PHILADELPHIA—Uncontrolled secondary hyperparathyroidism (SHPT) has been on the increase among black hemodialysis (HD) patients since the recent implementation of the federal government’s prospective payment system for dialysis services, researchers reported at Kidney Week 2011.

Under this system, dialysis centers receive a flat amount for care provided to dialysis patients, a payment system commonly referred to as “bundling.” Francesca Tentori, MD, of the Ann Arbor Research Collaborative for Health in Ann Arbor, Mich., and colleagues explained that increased financial constraints resulting from bundling may lead to reduced use of intravenous (IV) vitamin D analogs and thus poorer control of SHPT. Black patients on average require higher doses of these analogues, so they may be particularly susceptible to this change, they stated.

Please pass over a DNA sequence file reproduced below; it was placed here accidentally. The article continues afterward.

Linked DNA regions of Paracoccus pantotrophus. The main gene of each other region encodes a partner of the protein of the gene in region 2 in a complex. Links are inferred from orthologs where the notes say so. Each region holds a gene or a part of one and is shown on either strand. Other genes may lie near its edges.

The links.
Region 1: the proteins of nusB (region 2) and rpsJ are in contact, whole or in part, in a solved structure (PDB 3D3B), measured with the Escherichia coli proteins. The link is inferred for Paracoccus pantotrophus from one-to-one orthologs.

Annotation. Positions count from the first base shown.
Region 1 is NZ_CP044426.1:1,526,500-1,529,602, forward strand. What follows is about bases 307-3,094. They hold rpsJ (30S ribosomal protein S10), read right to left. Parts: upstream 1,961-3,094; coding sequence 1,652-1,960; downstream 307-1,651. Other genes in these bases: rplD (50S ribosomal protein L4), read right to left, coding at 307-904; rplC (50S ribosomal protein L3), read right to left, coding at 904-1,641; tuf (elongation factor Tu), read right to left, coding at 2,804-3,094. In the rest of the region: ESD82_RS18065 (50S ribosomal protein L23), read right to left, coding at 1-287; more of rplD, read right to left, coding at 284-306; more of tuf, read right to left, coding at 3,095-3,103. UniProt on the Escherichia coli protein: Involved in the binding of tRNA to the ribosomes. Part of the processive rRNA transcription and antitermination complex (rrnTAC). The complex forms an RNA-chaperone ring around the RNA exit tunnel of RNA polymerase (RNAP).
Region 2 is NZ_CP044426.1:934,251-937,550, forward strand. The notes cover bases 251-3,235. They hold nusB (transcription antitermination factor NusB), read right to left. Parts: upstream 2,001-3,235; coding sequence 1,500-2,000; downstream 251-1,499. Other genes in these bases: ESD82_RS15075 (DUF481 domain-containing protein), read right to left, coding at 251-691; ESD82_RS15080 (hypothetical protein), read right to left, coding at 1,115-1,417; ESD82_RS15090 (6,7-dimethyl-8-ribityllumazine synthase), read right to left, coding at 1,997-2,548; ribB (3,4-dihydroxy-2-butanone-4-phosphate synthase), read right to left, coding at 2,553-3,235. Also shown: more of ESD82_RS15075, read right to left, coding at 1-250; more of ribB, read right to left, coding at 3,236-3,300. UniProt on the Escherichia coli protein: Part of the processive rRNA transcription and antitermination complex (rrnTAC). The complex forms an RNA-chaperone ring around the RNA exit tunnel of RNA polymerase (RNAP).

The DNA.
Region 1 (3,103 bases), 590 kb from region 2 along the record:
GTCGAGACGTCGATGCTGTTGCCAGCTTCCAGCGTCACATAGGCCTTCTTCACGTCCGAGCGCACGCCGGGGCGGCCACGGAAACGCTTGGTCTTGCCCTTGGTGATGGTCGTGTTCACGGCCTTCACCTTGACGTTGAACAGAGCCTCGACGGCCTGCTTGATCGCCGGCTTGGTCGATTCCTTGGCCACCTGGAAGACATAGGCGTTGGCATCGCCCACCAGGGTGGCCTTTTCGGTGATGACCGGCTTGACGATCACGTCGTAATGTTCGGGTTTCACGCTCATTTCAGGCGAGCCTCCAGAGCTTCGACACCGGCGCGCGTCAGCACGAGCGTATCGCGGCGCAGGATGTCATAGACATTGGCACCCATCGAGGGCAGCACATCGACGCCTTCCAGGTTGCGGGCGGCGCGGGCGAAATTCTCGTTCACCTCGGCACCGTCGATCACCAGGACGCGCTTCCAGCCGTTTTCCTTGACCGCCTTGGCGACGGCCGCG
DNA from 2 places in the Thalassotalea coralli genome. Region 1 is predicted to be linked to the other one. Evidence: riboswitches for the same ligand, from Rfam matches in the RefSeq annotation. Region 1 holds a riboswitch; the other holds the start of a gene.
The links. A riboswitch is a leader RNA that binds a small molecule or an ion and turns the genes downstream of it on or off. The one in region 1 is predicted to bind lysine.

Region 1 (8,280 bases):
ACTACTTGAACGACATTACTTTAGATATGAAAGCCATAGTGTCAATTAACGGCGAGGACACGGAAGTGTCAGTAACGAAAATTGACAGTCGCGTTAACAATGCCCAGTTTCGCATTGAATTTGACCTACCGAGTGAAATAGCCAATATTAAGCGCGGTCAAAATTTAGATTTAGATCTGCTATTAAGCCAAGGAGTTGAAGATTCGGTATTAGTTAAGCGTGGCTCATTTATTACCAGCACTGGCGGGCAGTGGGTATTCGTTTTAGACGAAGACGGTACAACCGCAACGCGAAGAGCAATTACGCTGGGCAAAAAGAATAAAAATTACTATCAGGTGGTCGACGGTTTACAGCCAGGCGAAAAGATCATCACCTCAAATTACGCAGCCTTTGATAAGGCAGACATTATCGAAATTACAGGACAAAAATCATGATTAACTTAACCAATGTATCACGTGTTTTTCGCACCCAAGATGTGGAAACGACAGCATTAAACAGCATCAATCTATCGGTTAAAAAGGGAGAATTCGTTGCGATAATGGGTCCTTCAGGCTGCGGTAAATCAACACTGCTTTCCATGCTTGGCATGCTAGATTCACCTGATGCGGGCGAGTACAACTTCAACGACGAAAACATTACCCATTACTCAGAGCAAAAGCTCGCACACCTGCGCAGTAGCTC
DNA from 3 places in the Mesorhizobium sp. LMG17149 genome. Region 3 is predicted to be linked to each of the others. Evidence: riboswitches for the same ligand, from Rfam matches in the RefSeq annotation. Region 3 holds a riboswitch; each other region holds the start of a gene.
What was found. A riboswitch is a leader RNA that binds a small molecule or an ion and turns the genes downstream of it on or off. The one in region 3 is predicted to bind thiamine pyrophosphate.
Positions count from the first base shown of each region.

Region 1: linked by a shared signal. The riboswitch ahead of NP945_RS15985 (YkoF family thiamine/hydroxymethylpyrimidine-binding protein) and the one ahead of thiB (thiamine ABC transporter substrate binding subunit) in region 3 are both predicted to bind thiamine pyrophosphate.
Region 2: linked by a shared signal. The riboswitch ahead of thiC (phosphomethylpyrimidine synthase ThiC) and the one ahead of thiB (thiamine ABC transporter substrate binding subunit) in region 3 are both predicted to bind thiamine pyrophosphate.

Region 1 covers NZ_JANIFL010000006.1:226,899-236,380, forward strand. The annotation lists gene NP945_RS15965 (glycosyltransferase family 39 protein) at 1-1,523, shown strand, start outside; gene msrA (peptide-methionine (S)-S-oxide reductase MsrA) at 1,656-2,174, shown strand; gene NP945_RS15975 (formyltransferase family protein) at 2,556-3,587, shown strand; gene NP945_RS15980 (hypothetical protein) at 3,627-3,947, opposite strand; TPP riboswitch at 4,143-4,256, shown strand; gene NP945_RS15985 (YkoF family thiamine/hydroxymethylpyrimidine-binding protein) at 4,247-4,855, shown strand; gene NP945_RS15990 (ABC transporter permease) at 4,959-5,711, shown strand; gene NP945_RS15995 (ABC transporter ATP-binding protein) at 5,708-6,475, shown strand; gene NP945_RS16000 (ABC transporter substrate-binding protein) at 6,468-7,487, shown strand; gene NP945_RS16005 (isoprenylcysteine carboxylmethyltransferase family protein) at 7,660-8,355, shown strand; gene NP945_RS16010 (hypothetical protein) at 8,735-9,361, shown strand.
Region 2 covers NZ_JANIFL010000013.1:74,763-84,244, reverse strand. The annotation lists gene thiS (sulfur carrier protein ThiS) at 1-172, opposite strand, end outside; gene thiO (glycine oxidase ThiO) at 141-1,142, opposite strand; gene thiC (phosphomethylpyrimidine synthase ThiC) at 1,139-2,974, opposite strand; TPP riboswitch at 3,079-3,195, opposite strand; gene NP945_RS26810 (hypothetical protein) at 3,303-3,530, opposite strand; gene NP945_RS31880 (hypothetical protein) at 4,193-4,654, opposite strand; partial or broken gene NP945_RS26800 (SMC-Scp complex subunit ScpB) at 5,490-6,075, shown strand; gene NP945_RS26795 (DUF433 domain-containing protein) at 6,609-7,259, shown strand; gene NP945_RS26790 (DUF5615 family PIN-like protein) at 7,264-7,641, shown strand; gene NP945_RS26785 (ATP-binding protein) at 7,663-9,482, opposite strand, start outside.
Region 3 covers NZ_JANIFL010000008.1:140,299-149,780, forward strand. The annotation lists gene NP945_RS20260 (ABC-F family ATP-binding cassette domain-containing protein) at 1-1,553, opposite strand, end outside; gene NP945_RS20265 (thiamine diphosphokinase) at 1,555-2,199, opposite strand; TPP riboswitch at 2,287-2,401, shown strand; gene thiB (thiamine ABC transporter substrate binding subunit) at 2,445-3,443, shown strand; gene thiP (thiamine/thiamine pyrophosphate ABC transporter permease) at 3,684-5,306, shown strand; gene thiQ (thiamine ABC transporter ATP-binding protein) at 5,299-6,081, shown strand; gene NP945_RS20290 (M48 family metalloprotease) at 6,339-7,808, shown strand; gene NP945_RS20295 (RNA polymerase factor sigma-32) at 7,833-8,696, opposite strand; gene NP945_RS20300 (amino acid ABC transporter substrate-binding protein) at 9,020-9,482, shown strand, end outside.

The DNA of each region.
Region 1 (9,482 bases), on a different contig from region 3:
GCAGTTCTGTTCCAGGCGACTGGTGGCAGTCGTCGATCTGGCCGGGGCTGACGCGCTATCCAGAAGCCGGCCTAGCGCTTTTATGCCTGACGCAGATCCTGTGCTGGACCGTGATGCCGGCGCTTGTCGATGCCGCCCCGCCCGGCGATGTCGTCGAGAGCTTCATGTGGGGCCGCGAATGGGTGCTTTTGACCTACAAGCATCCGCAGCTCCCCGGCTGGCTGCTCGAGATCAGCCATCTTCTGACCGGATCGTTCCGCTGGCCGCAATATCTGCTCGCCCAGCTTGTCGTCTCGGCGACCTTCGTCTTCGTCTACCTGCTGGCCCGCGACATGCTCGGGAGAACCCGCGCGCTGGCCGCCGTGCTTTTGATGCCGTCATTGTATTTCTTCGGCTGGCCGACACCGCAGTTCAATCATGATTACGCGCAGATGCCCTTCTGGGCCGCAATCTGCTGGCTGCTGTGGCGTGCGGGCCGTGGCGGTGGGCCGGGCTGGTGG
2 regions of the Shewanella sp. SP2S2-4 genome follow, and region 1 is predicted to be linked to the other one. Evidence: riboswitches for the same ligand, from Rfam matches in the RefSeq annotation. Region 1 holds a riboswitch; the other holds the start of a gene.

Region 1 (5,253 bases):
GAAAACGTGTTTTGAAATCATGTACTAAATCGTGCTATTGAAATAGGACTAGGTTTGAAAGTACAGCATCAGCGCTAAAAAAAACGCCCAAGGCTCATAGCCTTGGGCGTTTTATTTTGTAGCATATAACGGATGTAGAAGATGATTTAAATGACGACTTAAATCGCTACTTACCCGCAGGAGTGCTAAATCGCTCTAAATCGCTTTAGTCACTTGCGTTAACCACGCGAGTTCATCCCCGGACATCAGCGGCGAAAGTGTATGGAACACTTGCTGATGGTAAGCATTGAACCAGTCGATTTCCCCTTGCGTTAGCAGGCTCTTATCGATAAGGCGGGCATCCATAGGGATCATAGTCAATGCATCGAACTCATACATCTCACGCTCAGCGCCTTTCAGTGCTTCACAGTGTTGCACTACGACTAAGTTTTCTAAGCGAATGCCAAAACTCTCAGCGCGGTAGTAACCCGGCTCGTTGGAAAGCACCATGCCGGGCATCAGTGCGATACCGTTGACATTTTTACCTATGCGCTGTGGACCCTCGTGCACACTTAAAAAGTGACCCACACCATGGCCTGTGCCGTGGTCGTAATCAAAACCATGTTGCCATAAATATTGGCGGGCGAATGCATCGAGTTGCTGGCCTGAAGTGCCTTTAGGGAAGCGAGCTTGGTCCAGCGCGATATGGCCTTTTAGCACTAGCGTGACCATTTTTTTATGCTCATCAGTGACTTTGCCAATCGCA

Using data from the DOPPS Practice Monitor, which follows a nationally representative sample of about 140 U.S. dialysis centers serving 20 or more chronic HD patients, researchers examined trends in parathyroid hormone (PTH) values and SHPT therapies from July 2010 to February 2011.

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The median PTH value increased from 296 to 379 pg/mL among blacks and from 244 to 283 pg/mL among non-black. The prevalence of severe uncontrolled SHPT (defined as a PTH level above 600 pg/mL) increased sharply from 16% on July 2010 to 26% on February 2011, but only slightly from 9% to 11% among non-blacks.

The investigators stated that these changes do not appear to be related to decreased overall use of SHPT treatments—as the proportion of patients prescribed IV vitamin D increased slightly in both blacks and non-blacks—or to changes in serum calcium or phosphorus.